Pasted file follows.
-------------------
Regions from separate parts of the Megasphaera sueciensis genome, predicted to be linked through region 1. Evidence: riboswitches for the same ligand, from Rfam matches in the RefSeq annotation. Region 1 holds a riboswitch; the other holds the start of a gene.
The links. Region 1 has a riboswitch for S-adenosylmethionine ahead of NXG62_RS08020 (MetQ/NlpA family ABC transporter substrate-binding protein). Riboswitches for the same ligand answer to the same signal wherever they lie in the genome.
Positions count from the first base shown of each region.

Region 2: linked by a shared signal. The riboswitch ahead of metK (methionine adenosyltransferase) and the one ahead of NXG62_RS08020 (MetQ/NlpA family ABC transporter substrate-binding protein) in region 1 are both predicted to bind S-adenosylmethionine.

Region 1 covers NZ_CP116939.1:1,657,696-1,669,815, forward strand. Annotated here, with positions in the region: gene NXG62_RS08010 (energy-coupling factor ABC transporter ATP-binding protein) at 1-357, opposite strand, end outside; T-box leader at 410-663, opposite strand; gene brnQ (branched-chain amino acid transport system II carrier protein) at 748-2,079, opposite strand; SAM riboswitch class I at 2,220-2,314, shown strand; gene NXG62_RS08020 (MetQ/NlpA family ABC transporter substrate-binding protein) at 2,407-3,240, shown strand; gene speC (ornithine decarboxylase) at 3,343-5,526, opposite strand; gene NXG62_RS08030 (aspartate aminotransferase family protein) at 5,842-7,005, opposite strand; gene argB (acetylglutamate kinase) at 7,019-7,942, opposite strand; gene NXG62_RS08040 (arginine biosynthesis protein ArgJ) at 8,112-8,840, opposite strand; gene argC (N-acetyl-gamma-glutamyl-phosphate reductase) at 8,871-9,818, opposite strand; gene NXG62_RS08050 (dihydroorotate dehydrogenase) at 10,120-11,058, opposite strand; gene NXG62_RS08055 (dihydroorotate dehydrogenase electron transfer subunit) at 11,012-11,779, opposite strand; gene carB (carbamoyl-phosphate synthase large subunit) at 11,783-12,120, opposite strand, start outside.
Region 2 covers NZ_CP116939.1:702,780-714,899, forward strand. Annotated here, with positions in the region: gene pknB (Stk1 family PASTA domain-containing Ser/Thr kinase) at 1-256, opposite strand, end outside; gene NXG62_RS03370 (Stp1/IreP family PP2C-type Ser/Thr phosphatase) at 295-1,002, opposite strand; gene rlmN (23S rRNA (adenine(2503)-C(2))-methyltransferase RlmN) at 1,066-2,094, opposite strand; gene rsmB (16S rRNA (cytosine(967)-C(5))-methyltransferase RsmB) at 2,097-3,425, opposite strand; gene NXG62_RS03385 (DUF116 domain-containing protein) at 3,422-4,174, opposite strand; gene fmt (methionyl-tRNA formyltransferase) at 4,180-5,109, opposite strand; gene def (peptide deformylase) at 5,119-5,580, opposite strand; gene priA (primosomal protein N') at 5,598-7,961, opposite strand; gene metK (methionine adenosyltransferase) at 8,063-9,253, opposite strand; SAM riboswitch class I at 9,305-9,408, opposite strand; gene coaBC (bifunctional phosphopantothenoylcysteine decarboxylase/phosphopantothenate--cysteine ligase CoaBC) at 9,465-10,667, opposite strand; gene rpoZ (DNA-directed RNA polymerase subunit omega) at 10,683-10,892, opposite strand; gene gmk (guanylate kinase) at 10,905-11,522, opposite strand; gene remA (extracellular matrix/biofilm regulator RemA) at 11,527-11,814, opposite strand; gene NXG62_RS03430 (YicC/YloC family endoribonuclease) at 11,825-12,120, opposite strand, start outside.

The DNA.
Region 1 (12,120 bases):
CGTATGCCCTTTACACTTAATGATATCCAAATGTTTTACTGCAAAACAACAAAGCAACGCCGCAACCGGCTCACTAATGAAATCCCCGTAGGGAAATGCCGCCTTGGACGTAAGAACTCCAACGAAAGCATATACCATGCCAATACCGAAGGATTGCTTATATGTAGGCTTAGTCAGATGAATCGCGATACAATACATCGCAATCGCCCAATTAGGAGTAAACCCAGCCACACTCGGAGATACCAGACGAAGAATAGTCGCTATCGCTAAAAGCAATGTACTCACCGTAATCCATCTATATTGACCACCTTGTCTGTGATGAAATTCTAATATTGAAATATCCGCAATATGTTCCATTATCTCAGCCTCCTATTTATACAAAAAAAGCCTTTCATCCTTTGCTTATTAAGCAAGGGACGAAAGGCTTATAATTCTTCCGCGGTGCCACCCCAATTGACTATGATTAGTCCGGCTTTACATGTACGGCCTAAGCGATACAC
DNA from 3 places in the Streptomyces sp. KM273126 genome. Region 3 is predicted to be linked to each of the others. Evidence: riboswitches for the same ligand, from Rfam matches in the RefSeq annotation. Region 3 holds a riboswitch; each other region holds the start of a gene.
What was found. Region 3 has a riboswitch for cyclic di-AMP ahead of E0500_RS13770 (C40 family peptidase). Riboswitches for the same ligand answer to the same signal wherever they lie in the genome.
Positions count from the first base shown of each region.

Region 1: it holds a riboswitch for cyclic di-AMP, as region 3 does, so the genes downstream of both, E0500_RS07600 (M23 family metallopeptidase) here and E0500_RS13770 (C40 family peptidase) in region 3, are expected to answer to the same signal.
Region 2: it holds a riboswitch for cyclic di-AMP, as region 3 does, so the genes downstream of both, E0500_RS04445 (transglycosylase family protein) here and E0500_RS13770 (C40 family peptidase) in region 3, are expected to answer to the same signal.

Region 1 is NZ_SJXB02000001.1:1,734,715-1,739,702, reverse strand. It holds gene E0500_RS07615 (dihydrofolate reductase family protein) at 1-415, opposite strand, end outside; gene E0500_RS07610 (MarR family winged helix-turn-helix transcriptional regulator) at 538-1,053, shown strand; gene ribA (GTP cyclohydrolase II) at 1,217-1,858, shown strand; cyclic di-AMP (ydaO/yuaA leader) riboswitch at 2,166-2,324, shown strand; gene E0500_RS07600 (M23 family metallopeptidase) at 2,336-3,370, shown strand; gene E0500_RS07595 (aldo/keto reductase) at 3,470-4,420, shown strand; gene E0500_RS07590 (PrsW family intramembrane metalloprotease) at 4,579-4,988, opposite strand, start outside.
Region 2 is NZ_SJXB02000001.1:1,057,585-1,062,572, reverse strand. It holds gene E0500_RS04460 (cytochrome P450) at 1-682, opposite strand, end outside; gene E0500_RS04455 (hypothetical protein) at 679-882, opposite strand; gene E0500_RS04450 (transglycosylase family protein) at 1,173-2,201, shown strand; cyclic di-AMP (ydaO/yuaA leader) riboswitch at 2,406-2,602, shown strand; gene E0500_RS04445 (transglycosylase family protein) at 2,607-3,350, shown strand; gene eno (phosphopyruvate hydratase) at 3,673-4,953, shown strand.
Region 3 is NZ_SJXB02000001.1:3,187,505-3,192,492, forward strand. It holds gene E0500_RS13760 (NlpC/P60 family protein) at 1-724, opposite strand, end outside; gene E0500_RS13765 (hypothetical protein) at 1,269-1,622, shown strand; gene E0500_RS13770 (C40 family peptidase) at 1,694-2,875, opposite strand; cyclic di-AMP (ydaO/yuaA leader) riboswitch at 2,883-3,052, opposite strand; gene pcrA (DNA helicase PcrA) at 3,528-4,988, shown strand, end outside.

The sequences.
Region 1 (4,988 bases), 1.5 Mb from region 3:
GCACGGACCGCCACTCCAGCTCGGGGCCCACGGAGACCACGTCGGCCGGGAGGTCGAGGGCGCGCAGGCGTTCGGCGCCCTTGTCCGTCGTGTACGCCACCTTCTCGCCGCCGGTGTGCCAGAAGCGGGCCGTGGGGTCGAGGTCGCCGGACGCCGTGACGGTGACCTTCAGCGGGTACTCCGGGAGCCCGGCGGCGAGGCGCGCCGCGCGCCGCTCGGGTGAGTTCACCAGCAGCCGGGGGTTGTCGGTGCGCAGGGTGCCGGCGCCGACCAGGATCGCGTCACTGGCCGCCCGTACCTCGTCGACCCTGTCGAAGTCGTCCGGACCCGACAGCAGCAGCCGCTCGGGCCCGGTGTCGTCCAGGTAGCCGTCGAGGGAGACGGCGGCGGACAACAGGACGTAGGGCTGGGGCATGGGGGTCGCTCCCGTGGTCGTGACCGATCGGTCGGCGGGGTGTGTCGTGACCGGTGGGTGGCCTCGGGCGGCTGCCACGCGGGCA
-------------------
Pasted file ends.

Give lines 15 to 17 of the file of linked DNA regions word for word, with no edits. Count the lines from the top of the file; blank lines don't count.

Region 1 is NZ_SJXB02000001.1:1,734,715-1,739,702, reverse strand. It holds gene E0500_RS07615 (dihydrofolate reductase family protein) at 1-415, opposite strand, end outside; gene E0500_RS07610 (MarR family winged helix-turn-helix transcriptional regulator) at 538-1,053, shown strand; gene ribA (GTP cyclohydrolase II) at 1,217-1,858, shown strand; cyclic di-AMP (ydaO/yuaA leader) riboswitch at 2,166-2,324, shown strand; gene E0500_RS07600 (M23 family metallopeptidase) at 2,336-3,370, shown strand; gene E0500_RS07595 (aldo/keto reductase) at 3,470-4,420, shown strand; gene E0500_RS07590 (PrsW family intramembrane metalloprotease) at 4,579-4,988, opposite strand, start outside.
Region 2 is NZ_SJXB02000001.1:1,057,585-1,062,572, reverse strand. It holds gene E0500_RS04460 (cytochrome P450) at 1-682, opposite strand, end outside; gene E0500_RS04455 (hypothetical protein) at 679-882, opposite strand; gene E0500_RS04450 (transglycosylase family protein) at 1,173-2,201, shown strand; cyclic di-AMP (ydaO/yuaA leader) riboswitch at 2,406-2,602, shown strand; gene E0500_RS04445 (transglycosylase family protein) at 2,607-3,350, shown strand; gene eno (phosphopyruvate hydratase) at 3,673-4,953, shown strand.
Region 3 is NZ_SJXB02000001.1:3,187,505-3,192,492, forward strand. It holds gene E0500_RS13760 (NlpC/P60 family protein) at 1-724, opposite strand, end outside; gene E0500_RS13765 (hypothetical protein) at 1,269-1,622, shown strand; gene E0500_RS13770 (C40 family peptidase) at 1,694-2,875, opposite strand; cyclic di-AMP (ydaO/yuaA leader) riboswitch at 2,883-3,052, opposite strand; gene pcrA (DNA helicase PcrA) at 3,528-4,988, shown strand, end outside.